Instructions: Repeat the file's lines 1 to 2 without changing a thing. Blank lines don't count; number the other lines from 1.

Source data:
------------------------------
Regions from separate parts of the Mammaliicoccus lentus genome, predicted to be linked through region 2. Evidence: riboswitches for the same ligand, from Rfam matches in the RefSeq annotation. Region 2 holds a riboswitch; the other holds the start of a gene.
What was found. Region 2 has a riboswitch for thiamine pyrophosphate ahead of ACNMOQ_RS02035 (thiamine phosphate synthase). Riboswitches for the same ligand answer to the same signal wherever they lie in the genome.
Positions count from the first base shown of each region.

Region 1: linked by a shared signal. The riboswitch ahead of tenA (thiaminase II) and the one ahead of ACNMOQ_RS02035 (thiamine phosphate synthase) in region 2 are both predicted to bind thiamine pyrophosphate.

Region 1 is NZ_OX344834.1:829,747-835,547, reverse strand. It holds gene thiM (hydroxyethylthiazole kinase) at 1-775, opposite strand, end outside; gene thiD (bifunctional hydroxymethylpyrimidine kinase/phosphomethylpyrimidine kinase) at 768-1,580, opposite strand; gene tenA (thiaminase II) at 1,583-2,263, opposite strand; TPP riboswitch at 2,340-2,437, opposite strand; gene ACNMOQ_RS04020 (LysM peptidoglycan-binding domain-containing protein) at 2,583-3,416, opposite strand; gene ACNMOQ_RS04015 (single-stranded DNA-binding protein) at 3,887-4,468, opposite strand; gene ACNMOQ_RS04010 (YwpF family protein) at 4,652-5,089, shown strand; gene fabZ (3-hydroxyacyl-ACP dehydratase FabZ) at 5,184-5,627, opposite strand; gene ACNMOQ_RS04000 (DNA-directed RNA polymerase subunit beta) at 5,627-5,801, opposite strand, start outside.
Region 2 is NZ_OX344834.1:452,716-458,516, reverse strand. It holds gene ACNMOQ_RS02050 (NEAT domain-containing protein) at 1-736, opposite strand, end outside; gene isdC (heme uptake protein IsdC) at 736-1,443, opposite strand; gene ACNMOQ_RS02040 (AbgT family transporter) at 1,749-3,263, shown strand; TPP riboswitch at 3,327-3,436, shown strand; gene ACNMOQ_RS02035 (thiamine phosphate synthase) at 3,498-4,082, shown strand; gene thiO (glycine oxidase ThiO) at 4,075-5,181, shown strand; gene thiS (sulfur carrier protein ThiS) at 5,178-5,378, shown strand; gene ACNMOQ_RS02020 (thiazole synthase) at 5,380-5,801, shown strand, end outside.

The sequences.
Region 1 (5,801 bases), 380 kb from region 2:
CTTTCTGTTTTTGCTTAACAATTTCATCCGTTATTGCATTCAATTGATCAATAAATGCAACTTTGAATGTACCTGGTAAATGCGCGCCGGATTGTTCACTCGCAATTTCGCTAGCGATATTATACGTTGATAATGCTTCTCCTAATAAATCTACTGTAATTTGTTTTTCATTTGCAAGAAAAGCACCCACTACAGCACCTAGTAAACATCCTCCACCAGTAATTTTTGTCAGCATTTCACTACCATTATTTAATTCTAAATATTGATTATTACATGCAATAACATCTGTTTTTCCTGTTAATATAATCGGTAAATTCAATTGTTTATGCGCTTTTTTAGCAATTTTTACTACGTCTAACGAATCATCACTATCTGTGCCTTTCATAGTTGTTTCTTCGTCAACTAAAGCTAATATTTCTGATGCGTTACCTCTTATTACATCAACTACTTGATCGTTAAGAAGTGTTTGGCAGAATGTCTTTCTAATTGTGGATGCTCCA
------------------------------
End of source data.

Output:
Regions from separate parts of the Mammaliicoccus lentus genome, predicted to be linked through region 2. Evidence: riboswitches for the same ligand, from Rfam matches in the RefSeq annotation. Region 2 holds a riboswitch; the other holds the start of a gene.
What was found. Region 2 has a riboswitch for thiamine pyrophosphate ahead of ACNMOQ_RS02035 (thiamine phosphate synthase). Riboswitches for the same ligand answer to the same signal wherever they lie in the genome.